PAI-1 plays an important role in aging and is secreted in senescent cells. Prolonged lifespan  has been demonstrated in the PAI-1 deficient murine model.29 Berne, Indiana, is home to the largest kindred with the loss of function mutation on the PAI-1 gene, SERPIN1 (c.699_700dupTA).  In a recently conducted NIH funded study, 177 Amish members of this kindred were enrolled, including 10 homozygotes, 108 heterozygotes and it was found that heterozygosity for PAI-1 was associated with longer leucocyte telomere length, lower rate of diabetes, lower fasting insulin levels and greater lifespan.

High levels of PAI-1 promote fibrosis in multiple organs.30,31 Paradoxically complete deficiency of PAI-1 is associated with cardiac fibrosis in the mouse model.32,33 PAI-1 controls the cardiomyocyte TGF-β axis and its deficiency leads to fibrosis as demonstrated in the PAI-1 deficient murine cardiac injury model. This was also demonstrated in humans with homozygous state for PAI-1 deficiency.34 Seven of the ten homozygotes in the Amish kindred described above, aged 15-35 years were found to have cardiac fibrosis of varying degrees (1-19% on MRI); the individual with 19% fibrosis had a poor ejection fraction of 32% and had a sudden cardiac death (Figure 2).35 Evidence of cardiac abnormalities in evaluated homozygous PAI-1 patients emphasizes the need for screening echocardiograms annually (starting at age 15 years to assess ventricular function) and performing cardiac MRIs as needed to quantify percent fibrosis and progression. These are the first cases of fibrotic cardiomyopathy described in PAI-1 deficient patients. There is currently no specific treatment for cardiac fibrosis associated with complete PAI-1 deficiency; treatment is symptomatic.35,36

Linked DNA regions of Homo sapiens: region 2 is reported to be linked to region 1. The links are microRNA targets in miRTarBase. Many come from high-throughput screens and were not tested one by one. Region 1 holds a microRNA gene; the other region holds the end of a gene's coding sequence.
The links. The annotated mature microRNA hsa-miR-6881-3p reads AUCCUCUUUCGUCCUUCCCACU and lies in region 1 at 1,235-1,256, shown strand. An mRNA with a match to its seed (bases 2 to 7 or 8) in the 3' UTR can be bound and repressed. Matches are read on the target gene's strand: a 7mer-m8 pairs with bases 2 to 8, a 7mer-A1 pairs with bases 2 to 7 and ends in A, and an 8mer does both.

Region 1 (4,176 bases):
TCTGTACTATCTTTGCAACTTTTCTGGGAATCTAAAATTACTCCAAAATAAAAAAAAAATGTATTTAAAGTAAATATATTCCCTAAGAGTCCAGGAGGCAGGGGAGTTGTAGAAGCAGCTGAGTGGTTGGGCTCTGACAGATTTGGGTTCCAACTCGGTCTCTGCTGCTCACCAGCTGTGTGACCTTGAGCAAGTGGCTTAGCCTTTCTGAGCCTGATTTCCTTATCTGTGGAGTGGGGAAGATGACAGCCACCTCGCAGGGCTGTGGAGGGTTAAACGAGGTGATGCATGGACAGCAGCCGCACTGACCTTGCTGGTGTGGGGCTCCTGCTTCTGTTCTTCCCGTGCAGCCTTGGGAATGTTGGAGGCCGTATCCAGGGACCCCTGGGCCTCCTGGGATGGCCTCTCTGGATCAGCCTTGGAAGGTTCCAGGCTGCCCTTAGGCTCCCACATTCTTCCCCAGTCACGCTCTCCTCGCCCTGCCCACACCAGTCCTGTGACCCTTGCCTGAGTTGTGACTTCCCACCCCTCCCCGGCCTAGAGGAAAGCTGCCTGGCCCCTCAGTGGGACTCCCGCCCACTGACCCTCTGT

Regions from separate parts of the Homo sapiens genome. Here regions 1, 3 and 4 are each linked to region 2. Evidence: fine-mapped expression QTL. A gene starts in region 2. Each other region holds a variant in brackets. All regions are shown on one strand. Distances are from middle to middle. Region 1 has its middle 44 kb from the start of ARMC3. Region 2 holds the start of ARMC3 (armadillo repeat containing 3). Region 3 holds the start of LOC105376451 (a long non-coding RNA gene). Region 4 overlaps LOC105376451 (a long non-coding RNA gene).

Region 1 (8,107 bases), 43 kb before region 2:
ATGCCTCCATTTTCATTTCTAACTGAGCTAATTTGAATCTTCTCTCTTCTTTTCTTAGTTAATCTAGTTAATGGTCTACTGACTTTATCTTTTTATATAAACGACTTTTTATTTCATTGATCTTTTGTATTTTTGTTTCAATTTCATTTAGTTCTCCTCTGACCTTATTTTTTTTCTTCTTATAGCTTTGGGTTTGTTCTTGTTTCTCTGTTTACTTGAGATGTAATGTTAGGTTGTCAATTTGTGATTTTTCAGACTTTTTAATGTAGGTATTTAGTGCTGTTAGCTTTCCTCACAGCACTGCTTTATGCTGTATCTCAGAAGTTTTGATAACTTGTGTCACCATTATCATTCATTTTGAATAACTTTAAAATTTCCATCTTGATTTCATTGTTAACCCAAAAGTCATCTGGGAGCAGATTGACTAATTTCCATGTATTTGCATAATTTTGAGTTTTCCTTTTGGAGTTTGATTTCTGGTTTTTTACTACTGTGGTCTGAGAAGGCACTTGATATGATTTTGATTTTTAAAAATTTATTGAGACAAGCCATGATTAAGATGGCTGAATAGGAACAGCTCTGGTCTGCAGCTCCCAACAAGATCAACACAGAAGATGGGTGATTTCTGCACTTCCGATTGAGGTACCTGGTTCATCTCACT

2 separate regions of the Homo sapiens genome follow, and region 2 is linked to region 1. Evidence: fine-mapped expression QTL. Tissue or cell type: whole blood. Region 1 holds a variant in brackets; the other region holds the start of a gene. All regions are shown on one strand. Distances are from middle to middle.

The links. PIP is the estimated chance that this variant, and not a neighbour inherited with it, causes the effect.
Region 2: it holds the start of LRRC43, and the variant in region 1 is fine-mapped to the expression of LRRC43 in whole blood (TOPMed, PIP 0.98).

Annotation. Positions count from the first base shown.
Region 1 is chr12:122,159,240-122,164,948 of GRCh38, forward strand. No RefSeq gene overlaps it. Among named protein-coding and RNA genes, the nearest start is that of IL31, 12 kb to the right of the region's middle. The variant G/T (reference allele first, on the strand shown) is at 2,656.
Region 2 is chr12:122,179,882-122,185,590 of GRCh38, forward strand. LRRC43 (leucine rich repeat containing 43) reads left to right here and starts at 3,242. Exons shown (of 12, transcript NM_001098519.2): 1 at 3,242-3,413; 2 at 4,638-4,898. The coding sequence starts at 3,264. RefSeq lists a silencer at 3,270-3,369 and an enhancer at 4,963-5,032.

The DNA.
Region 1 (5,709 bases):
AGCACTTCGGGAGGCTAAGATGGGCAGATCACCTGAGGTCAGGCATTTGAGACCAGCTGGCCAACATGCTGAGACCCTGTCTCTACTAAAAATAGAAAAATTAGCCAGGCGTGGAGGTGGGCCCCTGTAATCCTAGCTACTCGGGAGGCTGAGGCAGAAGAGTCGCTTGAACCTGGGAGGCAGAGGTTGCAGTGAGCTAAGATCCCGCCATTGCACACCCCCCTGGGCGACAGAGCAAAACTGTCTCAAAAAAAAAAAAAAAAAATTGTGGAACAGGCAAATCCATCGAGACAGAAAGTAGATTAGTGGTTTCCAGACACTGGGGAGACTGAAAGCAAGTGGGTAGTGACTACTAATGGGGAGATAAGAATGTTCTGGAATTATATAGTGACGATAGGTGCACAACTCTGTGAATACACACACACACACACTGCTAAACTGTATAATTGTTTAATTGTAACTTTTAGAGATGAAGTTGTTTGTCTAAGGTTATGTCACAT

Figure 2. Cardiac fibrosis in a homozygous PAI-1 deficient patient (arrows). Images from Gupta S, Khan S, Shah S, et al. ABSTRACT PB 1996: Association of homozygous PAI-1 deficiency with cardiac fibrosis in humans. Research and Practice in Thrombosis and Haemostasis 2017;1:846.

A. Normal cardiac MRI
B. Cardiac fibrosis in a PAI-1 patient

Elevated PAI- 1: Elevated PAI-1 levels are observed in individuals with a specific polymorphism and are suggested to be related to development of venous thrombosis (VT). This polymorphism is a single guanine deletion/insertion polymorphism (4G/5G) in the promoter of the plasminogen activator inhibitor type 1 (PAI-1) gene, situated 675 base pairs upstream from the transcriptional start site (PAI-14G/5G). The 4G allele is associated with enhanced gene expression, resulting in increased plasma levels of PAI-1.37,38 Although a clear causal relationship between the 4G/5G polymorphism and the risk of VT is not clear,39-41 it is presumed that a sustained increase in PAI-1 plays a role in the pathogenesis of VT due to impaired fibrinolysis.